Prior to that same trip to Japan, I emailed the editor of Hiroshima’s English-language magazine (I often write for an expat magazine in Mexico) to ask if he could spread the word that I needed accommodations. I was shocked when he replied that he and his family were willing to host me. It turned out to be an extraordinary homestay. I really hit it off with his kids, and he invited me to events I would never have discovered on my own, as they were events he was covering for his magazine. One such event was an exhibit of photographs of clothing that people had been wearing when the bomb killed them.

Upside: An opportunity to expand professional opportunities.

Downside: Staying in someone’s home who may not be used to hosting strangers.

Check Out: Hostwriter (for journalists), Teachers Travel Web, your profession’s journals, unions, and associations

8. Network Among Expats

To make those overnight trips to Hiroshima and Nagasaki possible, I knew I’d need a steady place somewhere in Japan to base myself. I posted a notice in expat forums and Facebook groups. I got some fantastic travel tips -- and one offer to have me care for two semi-feral cats in Osaka that would allow me to be gone for a few days at a time. Expats love to travel, and they’ve often adopted stray pets that need to be cared for!

Upside: You get valuable tips from a former outsider on how to experience their city.

Downside: You might end up in an expat “bubble,” missing a more immersive experience.

Check Out: InterNations, websites of American universities

9. Get In The Spirit

Monasteries, temples, and convents throughout the world offer free or inexpensive accommodations, sometimes in exchange for work. They are tough to find, but here’s a list of region-specific guidebooks. Often, the accommodations include meals shared with the monks or nuns.

Upside: Provides a unique immersion into the lives of monks and nuns.

Downside: Rooms are spartan, and sometimes strict curfews are enforced.

10. Exchange Your Home For Another

Back when we still used postage stamps to convey long-distance communication, I exchanged my studio apartment in Los Angeles for a bedsit in Paris. I stayed in Paris six weeks -- for free! I loved having my own kitchen and crash space for a traveling friend. This is an especially great option for families.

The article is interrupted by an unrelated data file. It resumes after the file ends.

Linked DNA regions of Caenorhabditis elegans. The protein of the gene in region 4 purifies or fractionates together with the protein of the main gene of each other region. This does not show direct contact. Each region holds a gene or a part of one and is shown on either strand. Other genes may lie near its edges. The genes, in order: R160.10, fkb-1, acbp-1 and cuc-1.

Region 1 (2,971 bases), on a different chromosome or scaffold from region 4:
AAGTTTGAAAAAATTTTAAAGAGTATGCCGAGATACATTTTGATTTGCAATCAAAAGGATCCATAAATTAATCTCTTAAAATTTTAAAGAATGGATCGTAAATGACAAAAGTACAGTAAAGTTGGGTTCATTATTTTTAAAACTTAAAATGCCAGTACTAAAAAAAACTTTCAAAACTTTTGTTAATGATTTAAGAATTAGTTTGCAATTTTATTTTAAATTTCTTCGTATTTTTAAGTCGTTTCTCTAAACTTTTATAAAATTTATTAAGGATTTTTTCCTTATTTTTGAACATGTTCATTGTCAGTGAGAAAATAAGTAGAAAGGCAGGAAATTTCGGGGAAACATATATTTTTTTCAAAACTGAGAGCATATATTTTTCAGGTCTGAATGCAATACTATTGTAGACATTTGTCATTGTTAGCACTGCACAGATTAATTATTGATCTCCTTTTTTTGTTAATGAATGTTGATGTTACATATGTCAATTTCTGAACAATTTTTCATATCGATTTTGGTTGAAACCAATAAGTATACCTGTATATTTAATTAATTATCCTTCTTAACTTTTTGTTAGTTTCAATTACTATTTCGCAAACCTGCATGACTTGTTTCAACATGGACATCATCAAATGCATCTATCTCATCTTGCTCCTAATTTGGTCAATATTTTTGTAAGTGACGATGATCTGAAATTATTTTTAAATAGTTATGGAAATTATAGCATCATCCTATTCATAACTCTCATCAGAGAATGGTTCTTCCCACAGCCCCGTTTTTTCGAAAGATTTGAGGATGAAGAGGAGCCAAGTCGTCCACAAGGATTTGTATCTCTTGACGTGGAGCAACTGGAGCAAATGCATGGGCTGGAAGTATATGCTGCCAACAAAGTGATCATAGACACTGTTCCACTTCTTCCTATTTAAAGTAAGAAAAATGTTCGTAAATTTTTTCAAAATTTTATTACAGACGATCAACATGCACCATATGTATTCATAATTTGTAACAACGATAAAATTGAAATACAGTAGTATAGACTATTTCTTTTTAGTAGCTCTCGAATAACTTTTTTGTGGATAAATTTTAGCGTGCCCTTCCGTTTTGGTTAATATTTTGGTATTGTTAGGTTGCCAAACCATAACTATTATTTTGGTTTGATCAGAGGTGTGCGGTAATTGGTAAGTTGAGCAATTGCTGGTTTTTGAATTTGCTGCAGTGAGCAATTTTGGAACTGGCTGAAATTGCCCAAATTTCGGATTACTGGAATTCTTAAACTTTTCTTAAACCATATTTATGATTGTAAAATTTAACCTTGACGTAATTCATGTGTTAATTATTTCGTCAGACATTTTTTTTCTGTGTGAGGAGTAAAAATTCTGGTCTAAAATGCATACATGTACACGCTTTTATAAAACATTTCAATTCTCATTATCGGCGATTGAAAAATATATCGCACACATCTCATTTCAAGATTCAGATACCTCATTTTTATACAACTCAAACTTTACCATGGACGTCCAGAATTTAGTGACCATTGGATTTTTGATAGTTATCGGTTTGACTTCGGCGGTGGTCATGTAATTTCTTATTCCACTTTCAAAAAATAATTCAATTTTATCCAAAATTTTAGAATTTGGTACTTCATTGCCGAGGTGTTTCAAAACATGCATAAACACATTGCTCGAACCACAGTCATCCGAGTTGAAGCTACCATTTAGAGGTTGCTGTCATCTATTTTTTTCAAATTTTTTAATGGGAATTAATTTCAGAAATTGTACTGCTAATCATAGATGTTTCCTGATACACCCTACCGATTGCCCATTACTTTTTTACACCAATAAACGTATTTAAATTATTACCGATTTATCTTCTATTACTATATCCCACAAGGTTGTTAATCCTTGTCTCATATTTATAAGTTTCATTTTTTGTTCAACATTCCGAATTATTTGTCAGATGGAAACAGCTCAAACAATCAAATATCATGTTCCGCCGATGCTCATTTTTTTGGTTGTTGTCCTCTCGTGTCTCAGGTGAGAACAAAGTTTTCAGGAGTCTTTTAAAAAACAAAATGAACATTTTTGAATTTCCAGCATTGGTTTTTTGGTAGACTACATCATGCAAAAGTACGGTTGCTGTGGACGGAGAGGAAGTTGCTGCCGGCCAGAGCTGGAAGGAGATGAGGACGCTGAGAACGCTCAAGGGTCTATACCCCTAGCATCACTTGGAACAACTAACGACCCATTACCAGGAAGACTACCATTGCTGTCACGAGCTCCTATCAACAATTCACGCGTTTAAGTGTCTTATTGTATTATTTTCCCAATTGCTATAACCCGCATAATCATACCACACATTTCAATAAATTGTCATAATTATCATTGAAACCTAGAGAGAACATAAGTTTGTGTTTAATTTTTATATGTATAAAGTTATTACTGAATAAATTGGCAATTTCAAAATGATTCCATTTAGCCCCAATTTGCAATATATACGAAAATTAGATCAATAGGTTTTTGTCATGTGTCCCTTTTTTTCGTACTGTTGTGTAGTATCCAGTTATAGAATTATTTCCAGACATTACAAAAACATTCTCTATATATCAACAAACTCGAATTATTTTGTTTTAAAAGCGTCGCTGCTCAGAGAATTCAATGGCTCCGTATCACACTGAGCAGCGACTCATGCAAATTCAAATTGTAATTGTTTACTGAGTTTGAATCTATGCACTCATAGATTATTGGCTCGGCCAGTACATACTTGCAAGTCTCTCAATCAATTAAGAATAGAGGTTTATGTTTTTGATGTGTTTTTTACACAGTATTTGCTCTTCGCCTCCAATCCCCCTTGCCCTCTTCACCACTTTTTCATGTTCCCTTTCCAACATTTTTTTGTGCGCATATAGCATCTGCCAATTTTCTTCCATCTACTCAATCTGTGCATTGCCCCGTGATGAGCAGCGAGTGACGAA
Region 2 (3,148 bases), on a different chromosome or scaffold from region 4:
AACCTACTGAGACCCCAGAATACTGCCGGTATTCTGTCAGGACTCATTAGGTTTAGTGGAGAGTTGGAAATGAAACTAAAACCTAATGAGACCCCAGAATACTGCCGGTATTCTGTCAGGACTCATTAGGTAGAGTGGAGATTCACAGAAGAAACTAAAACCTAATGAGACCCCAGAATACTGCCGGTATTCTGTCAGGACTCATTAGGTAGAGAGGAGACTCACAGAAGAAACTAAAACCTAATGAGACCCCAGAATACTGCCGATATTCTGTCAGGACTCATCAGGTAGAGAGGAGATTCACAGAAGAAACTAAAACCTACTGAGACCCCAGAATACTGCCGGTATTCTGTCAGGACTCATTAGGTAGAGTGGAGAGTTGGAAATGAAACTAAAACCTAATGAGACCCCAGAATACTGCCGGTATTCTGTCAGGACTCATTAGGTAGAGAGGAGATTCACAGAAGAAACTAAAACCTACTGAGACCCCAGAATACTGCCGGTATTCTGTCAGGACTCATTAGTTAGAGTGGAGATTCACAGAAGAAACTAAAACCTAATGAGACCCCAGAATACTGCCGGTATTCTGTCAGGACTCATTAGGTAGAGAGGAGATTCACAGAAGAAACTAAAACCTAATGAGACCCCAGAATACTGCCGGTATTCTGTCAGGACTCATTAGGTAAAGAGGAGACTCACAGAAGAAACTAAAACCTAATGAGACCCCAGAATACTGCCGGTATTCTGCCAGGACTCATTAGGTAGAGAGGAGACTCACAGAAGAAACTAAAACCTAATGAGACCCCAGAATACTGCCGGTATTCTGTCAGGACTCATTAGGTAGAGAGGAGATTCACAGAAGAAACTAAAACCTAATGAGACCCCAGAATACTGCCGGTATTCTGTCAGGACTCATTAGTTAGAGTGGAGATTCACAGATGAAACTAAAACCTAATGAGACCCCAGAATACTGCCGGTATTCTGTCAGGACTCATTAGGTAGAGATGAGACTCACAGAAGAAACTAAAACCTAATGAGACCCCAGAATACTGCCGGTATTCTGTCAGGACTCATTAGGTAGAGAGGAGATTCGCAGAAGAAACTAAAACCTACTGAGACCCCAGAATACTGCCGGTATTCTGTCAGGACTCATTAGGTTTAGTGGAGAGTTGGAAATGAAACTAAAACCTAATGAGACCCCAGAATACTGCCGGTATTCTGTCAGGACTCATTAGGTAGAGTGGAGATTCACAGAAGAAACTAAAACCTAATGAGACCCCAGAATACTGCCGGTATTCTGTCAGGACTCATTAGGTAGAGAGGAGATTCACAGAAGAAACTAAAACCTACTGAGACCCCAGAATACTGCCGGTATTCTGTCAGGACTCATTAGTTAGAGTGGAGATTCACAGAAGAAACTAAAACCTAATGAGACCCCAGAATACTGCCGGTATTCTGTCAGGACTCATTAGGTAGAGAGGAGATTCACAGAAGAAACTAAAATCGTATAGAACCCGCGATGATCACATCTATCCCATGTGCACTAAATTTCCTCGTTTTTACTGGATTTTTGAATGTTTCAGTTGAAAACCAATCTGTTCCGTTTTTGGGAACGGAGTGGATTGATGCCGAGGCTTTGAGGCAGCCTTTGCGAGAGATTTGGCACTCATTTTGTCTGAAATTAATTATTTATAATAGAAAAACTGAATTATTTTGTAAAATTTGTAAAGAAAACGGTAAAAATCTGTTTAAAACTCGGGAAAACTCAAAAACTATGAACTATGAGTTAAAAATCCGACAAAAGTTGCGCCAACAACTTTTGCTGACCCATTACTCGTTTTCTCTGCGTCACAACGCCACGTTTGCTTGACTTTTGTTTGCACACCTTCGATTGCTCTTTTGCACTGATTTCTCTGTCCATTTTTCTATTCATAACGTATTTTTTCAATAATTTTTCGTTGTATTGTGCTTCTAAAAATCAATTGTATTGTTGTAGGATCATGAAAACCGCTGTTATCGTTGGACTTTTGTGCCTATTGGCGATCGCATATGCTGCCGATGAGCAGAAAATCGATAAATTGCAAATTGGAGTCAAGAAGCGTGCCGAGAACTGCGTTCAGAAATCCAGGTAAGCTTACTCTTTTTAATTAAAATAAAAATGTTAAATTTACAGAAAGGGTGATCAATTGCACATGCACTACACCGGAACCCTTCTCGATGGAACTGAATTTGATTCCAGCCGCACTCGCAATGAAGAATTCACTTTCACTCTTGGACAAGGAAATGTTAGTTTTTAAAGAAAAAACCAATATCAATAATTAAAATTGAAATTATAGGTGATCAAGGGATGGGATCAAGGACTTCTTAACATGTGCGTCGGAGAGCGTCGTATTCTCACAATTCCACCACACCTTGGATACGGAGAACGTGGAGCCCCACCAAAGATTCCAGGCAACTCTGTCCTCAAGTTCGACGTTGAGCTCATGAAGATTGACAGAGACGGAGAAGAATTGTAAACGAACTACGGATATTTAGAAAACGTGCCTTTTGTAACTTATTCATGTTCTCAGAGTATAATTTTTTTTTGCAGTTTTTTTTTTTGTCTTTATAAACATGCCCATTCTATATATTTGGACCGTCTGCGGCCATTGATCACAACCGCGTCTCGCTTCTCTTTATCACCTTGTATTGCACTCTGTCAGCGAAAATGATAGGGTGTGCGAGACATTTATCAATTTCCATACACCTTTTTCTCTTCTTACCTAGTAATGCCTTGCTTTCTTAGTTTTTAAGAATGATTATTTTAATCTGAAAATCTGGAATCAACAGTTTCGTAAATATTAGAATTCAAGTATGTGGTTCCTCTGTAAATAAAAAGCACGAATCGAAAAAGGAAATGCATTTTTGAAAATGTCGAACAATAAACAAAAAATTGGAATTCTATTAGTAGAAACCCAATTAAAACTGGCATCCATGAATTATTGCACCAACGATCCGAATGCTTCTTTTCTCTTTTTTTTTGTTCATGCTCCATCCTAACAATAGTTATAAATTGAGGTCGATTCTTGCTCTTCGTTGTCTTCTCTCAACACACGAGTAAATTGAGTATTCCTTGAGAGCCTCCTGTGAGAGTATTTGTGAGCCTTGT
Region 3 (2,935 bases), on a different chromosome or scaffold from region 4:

Upside: You truly have a “home away from home!”

Downside: You need to find a comparable traveler who lives in a place you want to visit and who wants to visit your location -- at the same time.

Check Out: Home Exchange, Home Base Holidays, Intervac

Note: Most of the home exchange web sites charge a fee to join, but the accommodation exchange is rent-free.

11. Barter Your Skills For Housing

If you have a special skill you can teach your host (playing guitar, cooking, learning a new language), you can create your own personalized homestay, arranged directly with the host.

Upside: Unlike some of the more formal “work away” programs, these are more flexible, based on the guest’s and host’s individual needs.

Downside: Without that formality, misunderstandings -- complicated, perhaps, by language or cultural differences -- can occur. Always have a plan B!

Check Out: Working Traveller, Lingoo

Note: Some web sites collect a fee to join.

12. Hop On A Boat

If being on the water floats your boat, then crewing in exchange for bunk space might be perfect for you. Captains need volunteers to help with cooking, maintenance, and guest support.

Upside: Enjoy the seas!

Downside: If it’s not an experience you expected, there’s no escaping.

Check Out: Find a Crew, Latitude 38, Crewseekers

Note: Some captains require prior boating experience, so read the fine print carefully.